During drilling and fracking activities, volatile organic compounds (VOCs: chemicals such as benzene, toluene, ethylbenzene, xylenes) are released into the environment and have the potential to pollute air and ground water. Many of these chemicals are endocrine disruptors, meaning they impact hormone systems in the body. Additionally, these chemicals are carcinogenic (i.e. cancer causing) and have the potential to cause skin and respiratory irritation, as well as central nervous system problems.
Residents of Erie are currently suffering symptoms such as sinus irritation and burning of the throat due to a strong petroleum odor near the Waste Connections drilling site operated by Crestone Peak Resources. The Colorado Department of Public Health and Environment plans to send a mobile air quality monitoring lab to the area to test for VOCs. However, frequent and rapid changes in wind patterns can impact what the lab detects, causing us to underestimate the concentrations that people may actually be exposed to.
As a veterinarian who lives near the Waste Connections site, I began working on a pilot study to investigate VOC levels in dogs before the drilling even got underway. Dogs tend to spend more time outdoors in their yards, and are generally home more than their humans, so they may give a more accurate picture of the exposure levels in a given location. The plan is to do monthly urine sample collection for VOC testing throughout the duration of activity at the Waste Connections and Pratt sites – but I need your help with funding. Each sample costs approximately $350 to run. I am working with two other veterinarians, as well as a professor at the University of Missouri to conduct the study.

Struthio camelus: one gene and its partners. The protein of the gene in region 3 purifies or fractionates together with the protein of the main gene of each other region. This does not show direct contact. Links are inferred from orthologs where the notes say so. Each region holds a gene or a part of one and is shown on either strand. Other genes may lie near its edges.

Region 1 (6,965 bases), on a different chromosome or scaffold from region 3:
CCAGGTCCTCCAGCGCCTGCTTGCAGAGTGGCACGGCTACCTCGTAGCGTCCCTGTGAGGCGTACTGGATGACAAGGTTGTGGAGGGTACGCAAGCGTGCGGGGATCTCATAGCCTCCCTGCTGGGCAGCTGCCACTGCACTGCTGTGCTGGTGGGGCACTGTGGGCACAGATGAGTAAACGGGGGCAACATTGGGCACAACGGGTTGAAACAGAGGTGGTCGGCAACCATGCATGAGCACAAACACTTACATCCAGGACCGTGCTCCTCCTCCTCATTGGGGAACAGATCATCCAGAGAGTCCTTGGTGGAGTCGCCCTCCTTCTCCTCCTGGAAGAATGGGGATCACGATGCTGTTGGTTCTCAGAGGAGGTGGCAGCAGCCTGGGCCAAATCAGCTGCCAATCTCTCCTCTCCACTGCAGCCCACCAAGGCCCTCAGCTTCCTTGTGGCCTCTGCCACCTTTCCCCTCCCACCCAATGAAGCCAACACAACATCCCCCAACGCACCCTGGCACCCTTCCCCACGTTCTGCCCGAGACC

Colorado politicians and members of the oil and gas industry tell us that it is safe to put these industrial activities within highly populated areas. Yet they have no evidence to support their claims. In truth, no one knows the “safe distance” for how close to homes we should allow drilling and fracking to operate. Help me gather data. I plan to publish the results – no matter what we find.
Anything you can contribute will help. All the money that we raise will be sent to Dr. Lin at the University of Missouri to put toward testing. Thank you!
- Peggy Tibbetts
- Kyle Roth
- Sally Graves
- Jiyeun Rha
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